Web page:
[Note: The following tour dates have been provided by artist and/or tour sources, who verify its accuracy as of the publication time of this story. Changes may occur before tickets go on sale. Check with official artist websites, ticketing sources and venues for late updates.]

Tour dates and tickets

September, 2009

17 - Baltimore, MD - Ram's Head Live
18 - Washington, DC - 9:30 Club
20 - Philadelphia, PA - TLA
21 - New York, NY - Irving Plaza
24 - Boston, MA - House of Blues
29 - Detroit, MI - St. Andrew's Hall
30 - Chicago, IL - Vic Theatre

October, 2009
1 - St. Paul, MN - Myth
3 - Houston, TX - Warehouse
4 - Dallas, TX - Palladium
12 - San Diego, CA - House of Blues
14 - Los Angeles, CA - The Wiltern
15 - San Francisco, CA - Warfield Theatre
18 - Seattle, WA - The Showbox
19 - Portland, OR - Crystal Ballroom

Howard Stern to Introduce Ringo at TM Benefit Concert

This in from AWEARNESS Blog:

"Raunchy radio star Howard Stern has -- believe it or not -- copped to being a student of Transcendental Meditation for years. ...every morning -- at 4 am -- and night he clears his head and meditates. Stern credits the practice with helping him quit smoking and achieve his goals in radio. He also announced on his Sirius show last week that he will appear at Hollywood director David Lynch's "Change Begins Within" concert at Radio City Music Hall on Saturday, April 4. Also appearing are Paul McCartney, Ringo Starr, Eddie Vedder, Donovan, Sheryl Crow, Ben Harper, Moby, Bettye Lavette, Paul Horn and Jim James.

The event's goals are to "raise funds to teach one million at-risk children to meditate -- giving them life-long tools to overcome stress and violence and promote peace and success in their lives." The David Lynch Foundation advocates meditation -- the TM Quiet Time program -- in schools as a means to increase academic performance and attention span. To that end the foundation provides scholarships for students in grades 6-12. From Associated Content:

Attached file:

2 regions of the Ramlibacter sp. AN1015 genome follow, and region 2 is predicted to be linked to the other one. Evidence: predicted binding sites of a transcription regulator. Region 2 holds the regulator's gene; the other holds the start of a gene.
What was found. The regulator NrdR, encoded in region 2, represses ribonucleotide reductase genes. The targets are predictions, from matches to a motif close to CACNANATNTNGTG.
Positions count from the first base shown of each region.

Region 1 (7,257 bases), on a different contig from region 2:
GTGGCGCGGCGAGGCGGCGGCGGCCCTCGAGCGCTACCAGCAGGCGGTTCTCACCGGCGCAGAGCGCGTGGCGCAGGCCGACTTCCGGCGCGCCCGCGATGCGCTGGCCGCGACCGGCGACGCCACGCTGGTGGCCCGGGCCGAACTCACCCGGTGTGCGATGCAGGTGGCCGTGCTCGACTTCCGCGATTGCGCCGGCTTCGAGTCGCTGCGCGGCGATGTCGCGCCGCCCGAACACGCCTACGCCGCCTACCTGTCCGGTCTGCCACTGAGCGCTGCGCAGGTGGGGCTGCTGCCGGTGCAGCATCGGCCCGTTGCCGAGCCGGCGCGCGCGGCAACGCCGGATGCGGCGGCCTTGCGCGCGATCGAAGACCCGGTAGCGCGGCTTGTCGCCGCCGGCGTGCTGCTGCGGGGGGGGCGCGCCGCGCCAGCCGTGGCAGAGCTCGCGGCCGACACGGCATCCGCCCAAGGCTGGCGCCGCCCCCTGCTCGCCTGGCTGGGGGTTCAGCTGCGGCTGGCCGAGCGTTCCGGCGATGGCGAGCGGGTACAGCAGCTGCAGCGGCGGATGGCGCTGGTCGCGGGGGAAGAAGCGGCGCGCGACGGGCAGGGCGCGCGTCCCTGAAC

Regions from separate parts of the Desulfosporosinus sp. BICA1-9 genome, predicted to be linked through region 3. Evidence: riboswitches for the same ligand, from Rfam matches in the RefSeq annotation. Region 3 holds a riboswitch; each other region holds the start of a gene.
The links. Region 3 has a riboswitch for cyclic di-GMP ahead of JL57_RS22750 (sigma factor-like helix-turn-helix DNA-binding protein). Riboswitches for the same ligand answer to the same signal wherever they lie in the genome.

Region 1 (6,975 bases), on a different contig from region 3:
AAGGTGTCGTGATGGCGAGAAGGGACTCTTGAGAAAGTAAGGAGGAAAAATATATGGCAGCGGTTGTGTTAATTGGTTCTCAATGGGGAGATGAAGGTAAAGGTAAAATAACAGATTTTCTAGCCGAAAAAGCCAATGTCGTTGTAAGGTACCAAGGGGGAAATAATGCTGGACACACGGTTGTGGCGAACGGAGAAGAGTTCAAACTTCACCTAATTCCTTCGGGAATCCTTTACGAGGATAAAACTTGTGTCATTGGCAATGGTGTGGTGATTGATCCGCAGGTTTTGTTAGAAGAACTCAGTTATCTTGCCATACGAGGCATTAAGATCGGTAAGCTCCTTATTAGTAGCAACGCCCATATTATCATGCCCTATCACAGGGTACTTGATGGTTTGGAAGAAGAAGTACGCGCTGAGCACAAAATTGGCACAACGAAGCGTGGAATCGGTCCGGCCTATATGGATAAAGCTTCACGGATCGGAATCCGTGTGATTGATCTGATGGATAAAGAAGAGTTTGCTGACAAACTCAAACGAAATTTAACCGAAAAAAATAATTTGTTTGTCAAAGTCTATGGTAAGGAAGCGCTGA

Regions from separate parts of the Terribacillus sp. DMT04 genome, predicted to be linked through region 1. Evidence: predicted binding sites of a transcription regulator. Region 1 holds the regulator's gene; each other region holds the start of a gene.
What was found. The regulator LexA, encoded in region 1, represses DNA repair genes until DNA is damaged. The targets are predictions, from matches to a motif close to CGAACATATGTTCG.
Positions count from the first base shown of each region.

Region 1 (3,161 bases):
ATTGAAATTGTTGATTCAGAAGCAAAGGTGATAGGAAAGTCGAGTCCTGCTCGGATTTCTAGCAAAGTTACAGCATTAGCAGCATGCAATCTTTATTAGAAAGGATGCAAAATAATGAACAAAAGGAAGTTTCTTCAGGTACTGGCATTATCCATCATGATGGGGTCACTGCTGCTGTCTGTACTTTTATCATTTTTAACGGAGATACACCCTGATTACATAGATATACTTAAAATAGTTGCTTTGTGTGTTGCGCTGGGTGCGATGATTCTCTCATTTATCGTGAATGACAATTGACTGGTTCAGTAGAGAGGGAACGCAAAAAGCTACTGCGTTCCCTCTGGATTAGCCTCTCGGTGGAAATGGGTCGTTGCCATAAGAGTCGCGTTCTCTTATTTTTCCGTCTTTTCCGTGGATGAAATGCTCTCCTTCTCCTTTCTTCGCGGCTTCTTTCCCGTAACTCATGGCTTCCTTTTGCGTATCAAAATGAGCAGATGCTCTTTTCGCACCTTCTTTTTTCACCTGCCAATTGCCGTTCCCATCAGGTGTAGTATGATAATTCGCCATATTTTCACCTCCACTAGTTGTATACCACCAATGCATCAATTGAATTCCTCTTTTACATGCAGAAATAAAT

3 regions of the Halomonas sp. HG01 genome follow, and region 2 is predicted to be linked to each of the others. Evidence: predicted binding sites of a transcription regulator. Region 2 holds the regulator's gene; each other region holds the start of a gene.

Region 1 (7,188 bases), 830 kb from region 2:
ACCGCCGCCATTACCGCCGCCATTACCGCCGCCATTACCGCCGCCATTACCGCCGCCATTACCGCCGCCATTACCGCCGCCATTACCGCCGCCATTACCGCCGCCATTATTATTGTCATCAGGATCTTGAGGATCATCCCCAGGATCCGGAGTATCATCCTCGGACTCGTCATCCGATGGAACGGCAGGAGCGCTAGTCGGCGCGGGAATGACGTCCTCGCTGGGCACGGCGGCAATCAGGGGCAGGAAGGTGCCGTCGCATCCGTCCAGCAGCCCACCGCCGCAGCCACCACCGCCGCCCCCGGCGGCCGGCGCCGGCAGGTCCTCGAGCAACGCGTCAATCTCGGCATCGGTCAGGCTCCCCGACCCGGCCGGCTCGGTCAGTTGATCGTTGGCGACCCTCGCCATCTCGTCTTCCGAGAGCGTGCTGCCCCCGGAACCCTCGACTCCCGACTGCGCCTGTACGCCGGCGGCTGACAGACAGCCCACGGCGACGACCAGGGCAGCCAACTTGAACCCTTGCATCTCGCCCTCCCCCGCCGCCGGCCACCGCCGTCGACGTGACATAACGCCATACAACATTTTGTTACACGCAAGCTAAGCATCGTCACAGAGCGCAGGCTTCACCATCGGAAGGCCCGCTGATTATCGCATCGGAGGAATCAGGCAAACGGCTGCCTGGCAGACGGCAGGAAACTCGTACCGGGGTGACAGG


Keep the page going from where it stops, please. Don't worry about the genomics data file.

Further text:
David Lynch and other proponents of TM suggest that students who spend 15-20 meditating each morning experience better concentration in school, better academic performance and lower incidences of depression and anxiety.

Despite Howard Stern's repeated self-proclamations that he is the "King of All Media," he rarely makes live appearances in public outside of his radio show. Stern stated that he originally considered declining Lynch's offer to appear because of his discomfort about appearing in public, but changed his mind because he believes in the cause so strongly. He also stated that Transcendental Meditation practice helped to reduce his mother's symptoms of depression.

Learn more about the concert at Information on Transcendental Meditation program scholarships can be found here.

The "Beatles Examiner" reports:

Howard Stern announced on his radio show Wednesday that he'll be introducing Ringo Starr at the David Lynch "Change From Within" benefit concert April 4 starring Paul McCartney and Ringo Starr at Radio City Music Hall. In discussing what his introduction would be, he said he was introduced to meditation by his mother.

"I'm gonna go up there and say, 'Listen, I've been meditating since I'm 18 years old. I'm now 55. And meditation was a big thing in my family. It changed our lives, particularly my mother's. My mother was a depressed woman." he said on the air. ... "I like (meditation). I've been doing it ever since. ... And I love them for saving my mother. And I even got to interview the Maharishi twice. Then I'll say the Maharishi was a great man. And I thank him every day for this," he continued.

Stern gave high praise to the Beatles. "I believe the Beatles had such an impact on our world that they were truly profound individuals. That's why I get excited when Paul McCartney's here. And John Lennon I felt equally the same way. ... They influenced so many people and touched so many people's lives through their creativity."

After a comment was made that with Paul and Ringo in the same building, they've got to be doing something together, Stern alluded to that, but didn't give details. "Well, I've been given certain information about this concert because I'm a part of it. Where I understand big things will be happening."

He also make a joking remark that recalls Paul's recent appearance on Stern's show. "I'm gonna steal something from Paul. I'm gonna steal the real guitar that he's playing. I'll be backstage and I'll just grab something." Stern fans know that McCartney gave him an autographed bass guitar for his birthday.

Concert webcast: DLF.TV, David Lynch's new online channel which started on Wednesday, will webcast from backstage at the "Change Begins Within" concert April 4. (The concert itself will not be webcast.) The webcast will start att 6:30 p.m. EDT on DLF.TV and will use BitGravity's BG LiveTM highly-scalable flash-based video stream service.

Concert ticket contest: The Lynch Foundation is giving away two tickets to the show in a contest. Read about it in a column we posted Wednesday.

Times-Colonist: Victoria flautist gets back with Beatle buddies

Paul Horn with George Harrison in 1968 in India.